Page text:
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Asbestos Adhesives, Bondings and Sealers

Asbestos was commonly utilized for adhesives, bondings and sealers for nearly a century. Though today these products may be made with a variety of materials, like silicone and various plastics, the heavy past use of asbestos in these materials remains in thousands of buildings today, putting workers and the general public at risk of exposure.

Adhesives, Bondings, Sealers and Asbestos

Because the naturally occurring mineral is so durable, and also offers resistance to high temperatures, the mineral became a rather standard ingredient for many of these products. Researchers estimate asbestos was used in adhesives and similar products from the late 1880s until the mid 1980s.

Asbestos was used in adhesives, sealers and bondings like black mastic, mortar, spackle, putty and joint compound tape. With such a wide variety of uses, these bonding products were used for floor tile and floor covering, wall panels, ceilings, fixtures, roofs, pipes, furnaces and more. When added to these adhesives for any use, asbestos helped strengthen them and give them a longer life expectancy, which is why many of these products can still be found in older commercial buildings and homes.

Depending on what the adhesive or sealer was used for, these products could contain anywhere from 1% to 25% of asbestos. Many of these products, particularly fibrous adhesives and mastic adhesives, were first created by dumping loose asbestos fibers into the solvent to create the solution. Workers mixing these products would create a cloud of asbestos dust, making it dangerous for anyone in the area.

The need for sealers and bondings continued to increase with the efforts of World War II, as these asbestos products were used heavily on naval vessels to seal the walls, fill any cracks and help insulate the interior. Veterans, particularly Navy veterans, make up about one-third of mesothelioma diagnoses today because asbestos was so widely used on ships and throughout the military branches.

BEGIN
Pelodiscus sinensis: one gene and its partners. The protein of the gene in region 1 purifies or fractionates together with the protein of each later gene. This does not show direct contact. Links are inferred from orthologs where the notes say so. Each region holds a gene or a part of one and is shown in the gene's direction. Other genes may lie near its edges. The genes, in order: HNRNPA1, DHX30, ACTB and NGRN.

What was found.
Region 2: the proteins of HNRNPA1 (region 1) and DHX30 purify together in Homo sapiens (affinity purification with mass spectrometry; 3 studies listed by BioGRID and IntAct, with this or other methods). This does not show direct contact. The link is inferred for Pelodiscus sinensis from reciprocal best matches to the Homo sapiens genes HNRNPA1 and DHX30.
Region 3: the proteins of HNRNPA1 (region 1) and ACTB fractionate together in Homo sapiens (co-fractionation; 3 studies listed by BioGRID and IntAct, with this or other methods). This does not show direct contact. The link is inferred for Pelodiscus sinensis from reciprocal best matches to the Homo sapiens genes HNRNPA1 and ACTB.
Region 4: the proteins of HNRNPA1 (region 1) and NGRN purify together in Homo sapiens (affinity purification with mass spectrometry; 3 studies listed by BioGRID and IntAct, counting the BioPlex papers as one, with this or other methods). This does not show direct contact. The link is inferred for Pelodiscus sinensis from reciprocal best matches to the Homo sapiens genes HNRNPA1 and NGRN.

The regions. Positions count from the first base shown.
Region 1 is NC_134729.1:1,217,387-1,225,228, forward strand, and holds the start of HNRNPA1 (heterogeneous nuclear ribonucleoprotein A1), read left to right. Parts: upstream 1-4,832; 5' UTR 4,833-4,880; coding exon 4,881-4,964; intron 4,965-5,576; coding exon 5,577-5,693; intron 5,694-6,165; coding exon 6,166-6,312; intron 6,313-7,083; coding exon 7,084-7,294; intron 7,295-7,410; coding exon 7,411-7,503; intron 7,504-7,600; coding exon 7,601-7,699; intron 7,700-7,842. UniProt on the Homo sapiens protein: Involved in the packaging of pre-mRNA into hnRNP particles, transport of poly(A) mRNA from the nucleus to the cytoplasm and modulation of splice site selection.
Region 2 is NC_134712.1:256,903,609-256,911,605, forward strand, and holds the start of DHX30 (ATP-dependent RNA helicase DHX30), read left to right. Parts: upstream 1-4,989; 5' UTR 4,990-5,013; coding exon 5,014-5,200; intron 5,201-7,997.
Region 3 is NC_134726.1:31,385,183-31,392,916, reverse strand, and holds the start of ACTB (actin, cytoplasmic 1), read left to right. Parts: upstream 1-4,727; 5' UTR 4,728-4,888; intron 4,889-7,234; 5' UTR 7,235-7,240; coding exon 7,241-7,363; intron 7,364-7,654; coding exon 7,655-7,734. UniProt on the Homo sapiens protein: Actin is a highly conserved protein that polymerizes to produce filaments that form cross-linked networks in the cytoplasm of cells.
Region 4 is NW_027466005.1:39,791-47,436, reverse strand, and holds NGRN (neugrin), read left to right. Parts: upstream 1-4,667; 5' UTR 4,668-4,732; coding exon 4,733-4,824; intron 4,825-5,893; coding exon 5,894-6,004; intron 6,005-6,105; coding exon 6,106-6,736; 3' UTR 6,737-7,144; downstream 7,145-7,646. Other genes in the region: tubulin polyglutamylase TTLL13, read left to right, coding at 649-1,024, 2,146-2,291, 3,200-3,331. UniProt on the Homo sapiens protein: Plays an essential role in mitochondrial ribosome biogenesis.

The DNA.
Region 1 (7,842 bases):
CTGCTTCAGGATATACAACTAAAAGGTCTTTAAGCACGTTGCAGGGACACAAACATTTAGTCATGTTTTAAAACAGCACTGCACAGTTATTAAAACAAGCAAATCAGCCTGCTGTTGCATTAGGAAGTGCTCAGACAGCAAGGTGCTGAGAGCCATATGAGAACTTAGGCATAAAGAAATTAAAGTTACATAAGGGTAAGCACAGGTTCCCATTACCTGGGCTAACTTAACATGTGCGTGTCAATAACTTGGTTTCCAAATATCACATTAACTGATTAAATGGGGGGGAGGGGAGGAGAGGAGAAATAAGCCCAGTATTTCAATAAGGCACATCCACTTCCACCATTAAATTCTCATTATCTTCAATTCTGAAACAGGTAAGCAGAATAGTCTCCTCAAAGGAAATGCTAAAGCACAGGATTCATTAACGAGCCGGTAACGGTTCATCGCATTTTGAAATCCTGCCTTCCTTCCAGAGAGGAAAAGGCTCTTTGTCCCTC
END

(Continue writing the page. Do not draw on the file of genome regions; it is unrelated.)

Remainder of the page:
Adhesives and Asbestos Exposure Concerns

In addition to putting workers who made these solutions with raw asbestos at great risk of exposure, various occupations are still at risk today because the products were long-lasting and remain in thousands of buildings and homes today. Homeowners can also be at risk of exposure if they own a home built before 1980. Any crumbling or cracking joints and seals from old age, as well as any asbestos materials disturbed during any home renovations, could pose a concern for exposure.

Though asbestos adhesives, sealers and bondings pose a threat for many, there are several occupations that face a particularly high risk, including:

  • Construction workers
  • Drywall tapers
  • Demolition crews
  • Masons
  • Bricklayers
  • Painters
  • Shipyard workers
  • Plumbers
  • Welders
  • HVAC workers

If these asbestos materials are in good condition and undisturbed, they are technically safe and do not pose an immediate threat. There are regulations from the Environmental Protection Agency (EPA) and other federal agencies in place that help protect workers from potential exposure, as well as laws that state how asbestos can be handled. Asbestos abatement should only be done by certified asbestos professionals to ensure all asbestos-containing materials that pose a health hazard are properly and completely removed.

Author: Tara Strand

Senior Content Writer

Tara Strand

Reviewer: Jennifer R. Lucarelli

Lawyer for Mesothelioma Victims and Their Families

Jennifer R. Lucarelli

Environmental Protection Agency. U.S. Federal Bans on Asbestos.

Occupational Safety and Health Administration. Asbestos Construction.

Paustenbach DJ, Sage A, et al. Occupational exposure to airborne asbestos from coatings, mastics, and adhesives. Journal of Exposure Analysis and Environmental Epidemiology. May 2004;14(3):234-44.

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